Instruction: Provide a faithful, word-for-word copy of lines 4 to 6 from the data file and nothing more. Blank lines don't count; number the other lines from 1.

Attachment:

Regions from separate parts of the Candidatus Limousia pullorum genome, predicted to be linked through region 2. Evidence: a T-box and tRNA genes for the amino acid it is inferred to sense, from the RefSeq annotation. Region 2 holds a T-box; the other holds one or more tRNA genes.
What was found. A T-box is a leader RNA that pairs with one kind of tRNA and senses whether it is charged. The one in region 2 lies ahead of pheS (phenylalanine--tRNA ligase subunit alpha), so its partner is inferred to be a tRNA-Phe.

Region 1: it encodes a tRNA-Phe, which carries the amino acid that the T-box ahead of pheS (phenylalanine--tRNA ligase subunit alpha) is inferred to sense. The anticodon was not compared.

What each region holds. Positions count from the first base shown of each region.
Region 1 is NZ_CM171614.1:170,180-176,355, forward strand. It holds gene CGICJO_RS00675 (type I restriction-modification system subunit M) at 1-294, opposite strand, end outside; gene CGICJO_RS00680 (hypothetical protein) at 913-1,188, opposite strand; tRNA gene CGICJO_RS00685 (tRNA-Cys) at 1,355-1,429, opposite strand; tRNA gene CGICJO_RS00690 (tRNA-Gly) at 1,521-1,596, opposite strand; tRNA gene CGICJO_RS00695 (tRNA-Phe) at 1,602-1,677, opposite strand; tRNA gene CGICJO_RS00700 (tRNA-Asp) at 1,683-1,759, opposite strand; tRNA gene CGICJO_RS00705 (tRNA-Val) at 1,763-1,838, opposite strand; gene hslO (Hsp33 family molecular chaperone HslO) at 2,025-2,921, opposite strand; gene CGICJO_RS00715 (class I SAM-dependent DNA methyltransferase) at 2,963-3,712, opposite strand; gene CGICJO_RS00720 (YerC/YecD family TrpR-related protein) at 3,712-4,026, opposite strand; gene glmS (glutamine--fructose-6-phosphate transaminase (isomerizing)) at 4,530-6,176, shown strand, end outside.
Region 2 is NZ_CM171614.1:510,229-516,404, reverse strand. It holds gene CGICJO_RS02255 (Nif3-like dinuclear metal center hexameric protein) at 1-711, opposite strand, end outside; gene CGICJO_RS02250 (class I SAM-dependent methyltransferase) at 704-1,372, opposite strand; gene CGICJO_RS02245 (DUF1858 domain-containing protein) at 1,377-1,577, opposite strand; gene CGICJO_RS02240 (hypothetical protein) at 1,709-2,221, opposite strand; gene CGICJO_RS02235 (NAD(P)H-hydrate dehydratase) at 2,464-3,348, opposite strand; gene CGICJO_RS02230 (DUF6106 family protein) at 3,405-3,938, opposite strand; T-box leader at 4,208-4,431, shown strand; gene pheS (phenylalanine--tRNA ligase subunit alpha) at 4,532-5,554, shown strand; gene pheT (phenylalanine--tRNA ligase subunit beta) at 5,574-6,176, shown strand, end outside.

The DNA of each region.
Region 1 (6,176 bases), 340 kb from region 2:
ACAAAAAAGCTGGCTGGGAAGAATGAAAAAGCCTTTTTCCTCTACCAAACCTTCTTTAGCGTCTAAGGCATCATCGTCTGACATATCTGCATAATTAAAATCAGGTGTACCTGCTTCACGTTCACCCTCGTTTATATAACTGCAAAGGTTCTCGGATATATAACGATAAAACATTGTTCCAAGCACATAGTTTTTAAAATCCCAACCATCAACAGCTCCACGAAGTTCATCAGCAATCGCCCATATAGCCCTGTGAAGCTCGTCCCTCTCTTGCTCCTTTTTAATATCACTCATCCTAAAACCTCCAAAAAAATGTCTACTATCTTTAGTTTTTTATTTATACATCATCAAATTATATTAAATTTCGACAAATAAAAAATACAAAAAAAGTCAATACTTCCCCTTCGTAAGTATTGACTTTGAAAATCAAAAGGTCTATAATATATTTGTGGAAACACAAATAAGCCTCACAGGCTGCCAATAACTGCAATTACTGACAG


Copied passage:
What each region holds. Positions count from the first base shown of each region.
Region 1 is NZ_CM171614.1:170,180-176,355, forward strand. It holds gene CGICJO_RS00675 (type I restriction-modification system subunit M) at 1-294, opposite strand, end outside; gene CGICJO_RS00680 (hypothetical protein) at 913-1,188, opposite strand; tRNA gene CGICJO_RS00685 (tRNA-Cys) at 1,355-1,429, opposite strand; tRNA gene CGICJO_RS00690 (tRNA-Gly) at 1,521-1,596, opposite strand; tRNA gene CGICJO_RS00695 (tRNA-Phe) at 1,602-1,677, opposite strand; tRNA gene CGICJO_RS00700 (tRNA-Asp) at 1,683-1,759, opposite strand; tRNA gene CGICJO_RS00705 (tRNA-Val) at 1,763-1,838, opposite strand; gene hslO (Hsp33 family molecular chaperone HslO) at 2,025-2,921, opposite strand; gene CGICJO_RS00715 (class I SAM-dependent DNA methyltransferase) at 2,963-3,712, opposite strand; gene CGICJO_RS00720 (YerC/YecD family TrpR-related protein) at 3,712-4,026, opposite strand; gene glmS (glutamine--fructose-6-phosphate transaminase (isomerizing)) at 4,530-6,176, shown strand, end outside.
Region 2 is NZ_CM171614.1:510,229-516,404, reverse strand. It holds gene CGICJO_RS02255 (Nif3-like dinuclear metal center hexameric protein) at 1-711, opposite strand, end outside; gene CGICJO_RS02250 (class I SAM-dependent methyltransferase) at 704-1,372, opposite strand; gene CGICJO_RS02245 (DUF1858 domain-containing protein) at 1,377-1,577, opposite strand; gene CGICJO_RS02240 (hypothetical protein) at 1,709-2,221, opposite strand; gene CGICJO_RS02235 (NAD(P)H-hydrate dehydratase) at 2,464-3,348, opposite strand; gene CGICJO_RS02230 (DUF6106 family protein) at 3,405-3,938, opposite strand; T-box leader at 4,208-4,431, shown strand; gene pheS (phenylalanine--tRNA ligase subunit alpha) at 4,532-5,554, shown strand; gene pheT (phenylalanine--tRNA ligase subunit beta) at 5,574-6,176, shown strand, end outside.